Here is the finished product. The overall dimensions are 16"x8"x7.5" high. Weight is about 12 lbs. The graphics were done with my usual sticky back method as shown on my Building Stompboxes page. It's not perfect, but it works pretty well for my purposes.
Finally, here is a view of the back of the finished amp. I have since painted the inside of the enclosure black.

Despite its simplicity, it's not an easy project to build compared to building stompboxes, nor is it very cheap. Even with all the things I recycled for this project, it still cost about $120 out of pocket. It took several long evenings to complete this project, probably about 32 hours total over a 6 day period. But, in the end, I think it is worth the time and effort. It turned out pretty well for my first tube amp build. I think that it helps that I have been poking around in tube amps for a while and have noticed the things common to all designs, which I employed in building this amp.

As always, it's a good idea to double check all of your wiring and components to make sure everything is connected together properly before firing it up for the first time. I made a couple of mistakes in my wiring, it's not too hard to do. When I first turned my FireFly on, I had a horrible hum. Since hum problems are usually always related to grounding issues, I double checked all of my connections to ground and realized that I didn't connect the two 100 ohm resistors on the tube heater wiring to ground, nor the filter caps. Dumb mistake number one. After fixing that, it sounded great, but seemed very loud. So I checked all of my B+ voltages. They were measuring roughly twice what they were supposed to. After checking out my wiring on the secondary side of the main power transformer, I realized that I made another mistake. I inadvertently wired the center tapped secondary wrong. After fixing that, I was in 1.5 watt tube amp heaven. In my amp, actual B+ voltages measured as follows: B+1 - 299V, B+2 - 265V and B+3 - 254V. Fortunately, for either of my errors, no damage was sustained by any of the components. Always double check your wiring!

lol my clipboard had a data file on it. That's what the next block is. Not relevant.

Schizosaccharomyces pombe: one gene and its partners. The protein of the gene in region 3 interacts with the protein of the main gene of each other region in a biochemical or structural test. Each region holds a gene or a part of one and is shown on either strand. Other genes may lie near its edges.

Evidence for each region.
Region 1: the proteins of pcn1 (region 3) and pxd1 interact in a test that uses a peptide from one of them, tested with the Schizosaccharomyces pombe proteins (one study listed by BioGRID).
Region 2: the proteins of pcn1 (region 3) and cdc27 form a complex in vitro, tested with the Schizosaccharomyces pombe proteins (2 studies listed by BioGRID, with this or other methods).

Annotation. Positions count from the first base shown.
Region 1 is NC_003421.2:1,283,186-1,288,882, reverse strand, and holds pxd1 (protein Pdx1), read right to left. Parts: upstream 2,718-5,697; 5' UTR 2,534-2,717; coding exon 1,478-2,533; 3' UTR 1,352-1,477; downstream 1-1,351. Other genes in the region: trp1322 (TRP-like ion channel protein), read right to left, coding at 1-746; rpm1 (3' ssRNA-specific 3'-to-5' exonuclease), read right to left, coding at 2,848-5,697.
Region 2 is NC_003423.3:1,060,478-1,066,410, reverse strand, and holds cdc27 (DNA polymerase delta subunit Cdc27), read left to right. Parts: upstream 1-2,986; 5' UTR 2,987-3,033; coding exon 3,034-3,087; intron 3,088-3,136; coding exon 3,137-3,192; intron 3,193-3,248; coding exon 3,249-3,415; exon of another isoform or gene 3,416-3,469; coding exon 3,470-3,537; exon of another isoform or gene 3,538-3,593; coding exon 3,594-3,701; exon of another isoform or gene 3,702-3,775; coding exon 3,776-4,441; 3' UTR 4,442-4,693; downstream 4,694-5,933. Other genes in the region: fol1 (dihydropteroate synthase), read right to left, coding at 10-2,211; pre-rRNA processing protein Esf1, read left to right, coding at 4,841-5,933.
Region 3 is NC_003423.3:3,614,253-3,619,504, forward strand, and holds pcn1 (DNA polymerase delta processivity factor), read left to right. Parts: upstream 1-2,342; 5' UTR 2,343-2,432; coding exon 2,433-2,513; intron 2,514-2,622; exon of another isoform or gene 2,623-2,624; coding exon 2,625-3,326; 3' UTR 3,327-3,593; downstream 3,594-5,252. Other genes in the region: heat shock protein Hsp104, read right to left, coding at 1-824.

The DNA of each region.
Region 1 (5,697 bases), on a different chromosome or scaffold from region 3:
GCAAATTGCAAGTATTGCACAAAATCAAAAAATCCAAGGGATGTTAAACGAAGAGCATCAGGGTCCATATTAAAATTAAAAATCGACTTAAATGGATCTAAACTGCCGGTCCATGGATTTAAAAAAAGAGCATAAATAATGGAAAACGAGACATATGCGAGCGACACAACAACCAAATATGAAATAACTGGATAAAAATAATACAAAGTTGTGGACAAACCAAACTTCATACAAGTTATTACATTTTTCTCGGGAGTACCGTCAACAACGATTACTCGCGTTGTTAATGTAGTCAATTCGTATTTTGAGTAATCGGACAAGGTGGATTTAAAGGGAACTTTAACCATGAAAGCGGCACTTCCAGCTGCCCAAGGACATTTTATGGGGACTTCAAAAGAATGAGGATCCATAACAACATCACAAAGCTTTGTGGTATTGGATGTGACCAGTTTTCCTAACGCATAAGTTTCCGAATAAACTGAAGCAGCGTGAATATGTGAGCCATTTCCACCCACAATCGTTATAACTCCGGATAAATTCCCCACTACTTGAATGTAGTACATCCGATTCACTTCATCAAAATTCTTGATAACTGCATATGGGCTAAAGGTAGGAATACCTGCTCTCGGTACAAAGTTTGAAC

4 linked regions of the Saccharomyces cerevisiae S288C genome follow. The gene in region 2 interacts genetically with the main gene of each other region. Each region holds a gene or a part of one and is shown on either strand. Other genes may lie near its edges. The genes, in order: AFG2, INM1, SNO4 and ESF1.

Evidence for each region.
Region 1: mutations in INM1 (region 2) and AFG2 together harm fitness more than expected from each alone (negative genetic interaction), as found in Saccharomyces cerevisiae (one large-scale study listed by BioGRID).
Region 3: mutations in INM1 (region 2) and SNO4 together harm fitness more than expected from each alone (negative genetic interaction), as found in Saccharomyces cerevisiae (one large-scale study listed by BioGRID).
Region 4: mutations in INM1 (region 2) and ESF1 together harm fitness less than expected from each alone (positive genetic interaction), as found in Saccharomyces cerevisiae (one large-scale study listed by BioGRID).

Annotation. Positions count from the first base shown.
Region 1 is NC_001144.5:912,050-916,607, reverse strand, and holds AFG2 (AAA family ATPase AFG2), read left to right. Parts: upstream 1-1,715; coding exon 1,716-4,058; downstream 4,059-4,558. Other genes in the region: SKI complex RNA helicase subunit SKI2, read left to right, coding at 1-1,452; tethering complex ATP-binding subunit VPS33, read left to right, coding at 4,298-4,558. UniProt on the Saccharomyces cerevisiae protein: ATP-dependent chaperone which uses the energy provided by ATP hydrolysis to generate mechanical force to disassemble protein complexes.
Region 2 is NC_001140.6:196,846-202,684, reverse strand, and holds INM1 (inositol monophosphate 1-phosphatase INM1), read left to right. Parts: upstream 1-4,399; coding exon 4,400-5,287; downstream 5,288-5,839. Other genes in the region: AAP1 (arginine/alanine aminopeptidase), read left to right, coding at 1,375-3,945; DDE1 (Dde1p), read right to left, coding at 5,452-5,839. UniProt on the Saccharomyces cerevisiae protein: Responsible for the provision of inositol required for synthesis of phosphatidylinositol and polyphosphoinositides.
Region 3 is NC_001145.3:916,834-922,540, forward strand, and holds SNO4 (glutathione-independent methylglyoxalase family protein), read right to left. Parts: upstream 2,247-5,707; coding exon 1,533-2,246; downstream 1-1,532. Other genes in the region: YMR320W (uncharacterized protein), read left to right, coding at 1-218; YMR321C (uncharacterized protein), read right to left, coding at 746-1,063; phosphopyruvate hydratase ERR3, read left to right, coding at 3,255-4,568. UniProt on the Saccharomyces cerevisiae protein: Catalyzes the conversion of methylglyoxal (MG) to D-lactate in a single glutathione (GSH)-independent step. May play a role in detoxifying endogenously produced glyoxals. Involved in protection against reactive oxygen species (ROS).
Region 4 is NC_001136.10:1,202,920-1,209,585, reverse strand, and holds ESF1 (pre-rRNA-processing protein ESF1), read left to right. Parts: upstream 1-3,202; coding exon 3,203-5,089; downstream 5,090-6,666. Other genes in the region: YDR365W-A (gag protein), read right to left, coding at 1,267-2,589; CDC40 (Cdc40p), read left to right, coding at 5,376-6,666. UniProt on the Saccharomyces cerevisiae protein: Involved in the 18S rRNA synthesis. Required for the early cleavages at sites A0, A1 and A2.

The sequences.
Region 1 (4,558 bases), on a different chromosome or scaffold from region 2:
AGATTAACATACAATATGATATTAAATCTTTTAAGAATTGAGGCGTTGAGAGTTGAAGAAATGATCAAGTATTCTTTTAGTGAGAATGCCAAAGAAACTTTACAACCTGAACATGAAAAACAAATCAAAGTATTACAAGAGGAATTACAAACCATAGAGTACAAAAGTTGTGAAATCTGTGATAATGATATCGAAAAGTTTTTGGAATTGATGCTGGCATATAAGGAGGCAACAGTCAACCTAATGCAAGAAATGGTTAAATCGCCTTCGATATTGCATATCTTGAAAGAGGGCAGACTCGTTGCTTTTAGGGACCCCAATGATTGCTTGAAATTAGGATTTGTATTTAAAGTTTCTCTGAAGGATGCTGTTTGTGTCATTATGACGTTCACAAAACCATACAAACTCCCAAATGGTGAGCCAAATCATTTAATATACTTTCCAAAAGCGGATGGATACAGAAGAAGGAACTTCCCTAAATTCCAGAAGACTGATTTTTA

After playing around with this amp for a few days, I have found a couple of simple tweaks that may be worth trying that involve no changes to the circuitry itself. By simply using different combinations of preamp tubes, you can, to a degree, change the tone of the amp. Try combinations, like two 12AU7, one 12AU7 and one 12AT7, two 12AT7s, one 12AX7 and one 12AU7, etc. The 12AU7 connected to the output transformer should not be changed, it should always be a 12AU7 type. You can also get interesting tones by using various distortion pedals, as you can hear from the soundclips at the
Firefly page. The possibilities are vast...

About a week after I was done, I thought about adding a "sag switch", which would kind of simulate a tube rectifier. This is a very simple mod to do. All you have to do is get a DPDT switch and place it in series with the B+ supply and wire it so that it switches in a 100 to 200 ohm, 1 watt resistor. I personally like the tube rectifier "sag" feel, but others like the tight bass of solid state rectifiers. This little mod would give you the best of both worlds. But, then after the fact, I was made aware that the amp is a Class A amplifier, not AB. In a Class A amp the output tubes will demand the same average DC current for the whole cycle. In Class AB the average DC current demand will change and will depend somewhat on the amplitude of the signal on the grid. This changing current demand is what allows a tube rectifier or sag resistor to provide compression. So, if the current demand doesn't change, then there isn't really any dynamic interaction with the sag resistor or rectifier to cause this effect. But, it was a good learning exercise, nonetheless. And it does change the character of the sound a little bit, so maybe it's not a total waste of time. I settled on using a 1K ohm resistor, which lowers the B+ voltage by about 12 volts and it seems to me to give just a touch of compression, and it kind of softens up the sound some without a noticeable reduction in volume. It is a subtle change in tone, but you can hear it if you listen closely.

Another thing that I did do was add an impedance switch to enable use with a 4 ohm or 8 ohm cabinet. This is very easy to do with a transformer that has a multi-tapped secondary such as the Hammond 125A. I did this because I wanted to use a 2x8
speaker cab with this amp. A 2x8 cabinet sounds really good with this amp, in my opinion.

I know, I know, I sure got carried away with all these mods for such a low powered amplifier, but this amp is a good platform for learning about tube amps and little mods you can do to them. I like versatility... maybe next I'll build something a little more complicated, like a Fender Bassman or a Marshall Plexi clone, if money and time allows.


FireFly Chassis Layout